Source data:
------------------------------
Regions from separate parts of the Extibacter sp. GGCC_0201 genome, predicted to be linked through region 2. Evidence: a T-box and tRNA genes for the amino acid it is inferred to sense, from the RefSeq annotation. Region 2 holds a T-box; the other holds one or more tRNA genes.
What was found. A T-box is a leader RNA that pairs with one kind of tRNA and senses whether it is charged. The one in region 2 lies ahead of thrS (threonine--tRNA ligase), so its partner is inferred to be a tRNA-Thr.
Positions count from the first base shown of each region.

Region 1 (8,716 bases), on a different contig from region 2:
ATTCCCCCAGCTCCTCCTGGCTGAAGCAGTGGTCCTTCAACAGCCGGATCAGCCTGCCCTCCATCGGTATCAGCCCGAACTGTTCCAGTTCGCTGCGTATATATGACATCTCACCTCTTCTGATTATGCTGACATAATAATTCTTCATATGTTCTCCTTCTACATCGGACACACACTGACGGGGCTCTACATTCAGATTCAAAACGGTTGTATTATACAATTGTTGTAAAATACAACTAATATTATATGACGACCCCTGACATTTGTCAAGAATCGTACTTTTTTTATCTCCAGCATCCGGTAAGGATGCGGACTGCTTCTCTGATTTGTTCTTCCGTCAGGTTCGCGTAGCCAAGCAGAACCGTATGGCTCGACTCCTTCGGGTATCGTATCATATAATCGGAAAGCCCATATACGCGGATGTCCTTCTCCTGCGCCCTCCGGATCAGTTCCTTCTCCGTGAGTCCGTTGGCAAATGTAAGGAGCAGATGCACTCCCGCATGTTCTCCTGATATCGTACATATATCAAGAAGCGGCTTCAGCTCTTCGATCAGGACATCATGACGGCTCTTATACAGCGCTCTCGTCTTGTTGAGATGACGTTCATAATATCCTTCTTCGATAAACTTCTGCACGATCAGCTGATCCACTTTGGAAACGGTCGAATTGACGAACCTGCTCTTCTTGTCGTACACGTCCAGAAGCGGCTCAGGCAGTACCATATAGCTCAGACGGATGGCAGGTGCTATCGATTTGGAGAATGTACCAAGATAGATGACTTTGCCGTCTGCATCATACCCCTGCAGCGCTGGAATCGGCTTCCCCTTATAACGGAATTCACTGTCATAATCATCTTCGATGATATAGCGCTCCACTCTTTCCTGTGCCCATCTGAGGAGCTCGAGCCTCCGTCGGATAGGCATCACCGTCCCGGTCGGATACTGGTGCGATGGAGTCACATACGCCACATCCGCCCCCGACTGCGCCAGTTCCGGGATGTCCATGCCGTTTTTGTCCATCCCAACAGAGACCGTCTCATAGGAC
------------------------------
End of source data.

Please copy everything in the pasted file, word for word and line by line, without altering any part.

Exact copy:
Regions from separate parts of the Extibacter sp. GGCC_0201 genome, predicted to be linked through region 2. Evidence: a T-box and tRNA genes for the amino acid it is inferred to sense, from the RefSeq annotation. Region 2 holds a T-box; the other holds one or more tRNA genes.
What was found. A T-box is a leader RNA that pairs with one kind of tRNA and senses whether it is charged. The one in region 2 lies ahead of thrS (threonine--tRNA ligase), so its partner is inferred to be a tRNA-Thr.
Positions count from the first base shown of each region.

Region 1 (8,716 bases), on a different contig from region 2:
ATTCCCCCAGCTCCTCCTGGCTGAAGCAGTGGTCCTTCAACAGCCGGATCAGCCTGCCCTCCATCGGTATCAGCCCGAACTGTTCCAGTTCGCTGCGTATATATGACATCTCACCTCTTCTGATTATGCTGACATAATAATTCTTCATATGTTCTCCTTCTACATCGGACACACACTGACGGGGCTCTACATTCAGATTCAAAACGGTTGTATTATACAATTGTTGTAAAATACAACTAATATTATATGACGACCCCTGACATTTGTCAAGAATCGTACTTTTTTTATCTCCAGCATCCGGTAAGGATGCGGACTGCTTCTCTGATTTGTTCTTCCGTCAGGTTCGCGTAGCCAAGCAGAACCGTATGGCTCGACTCCTTCGGGTATCGTATCATATAATCGGAAAGCCCATATACGCGGATGTCCTTCTCCTGCGCCCTCCGGATCAGTTCCTTCTCCGTGAGTCCGTTGGCAAATGTAAGGAGCAGATGCACTCCCGCATGTTCTCCTGATATCGTACATATATCAAGAAGCGGCTTCAGCTCTTCGATCAGGACATCATGACGGCTCTTATACAGCGCTCTCGTCTTGTTGAGATGACGTTCATAATATCCTTCTTCGATAAACTTCTGCACGATCAGCTGATCCACTTTGGAAACGGTCGAATTGACGAACCTGCTCTTCTTGTCGTACACGTCCAGAAGCGGCTCAGGCAGTACCATATAGCTCAGACGGATGGCAGGTGCTATCGATTTGGAGAATGTACCAAGATAGATGACTTTGCCGTCTGCATCATACCCCTGCAGCGCTGGAATCGGCTTCCCCTTATAACGGAATTCACTGTCATAATCATCTTCGATGATATAGCGCTCCACTCTTTCCTGTGCCCATCTGAGGAGCTCGAGCCTCCGTCGGATAGGCATCACCGTCCCGGTCGGATACTGGTGCGATGGAGTCACATACGCCACATCCGCCCCCGACTGCGCCAGTTCCGGGATGTCCATGCCGTTTTTGTCCATCCCAACAGAGACCGTCTCATAGGAC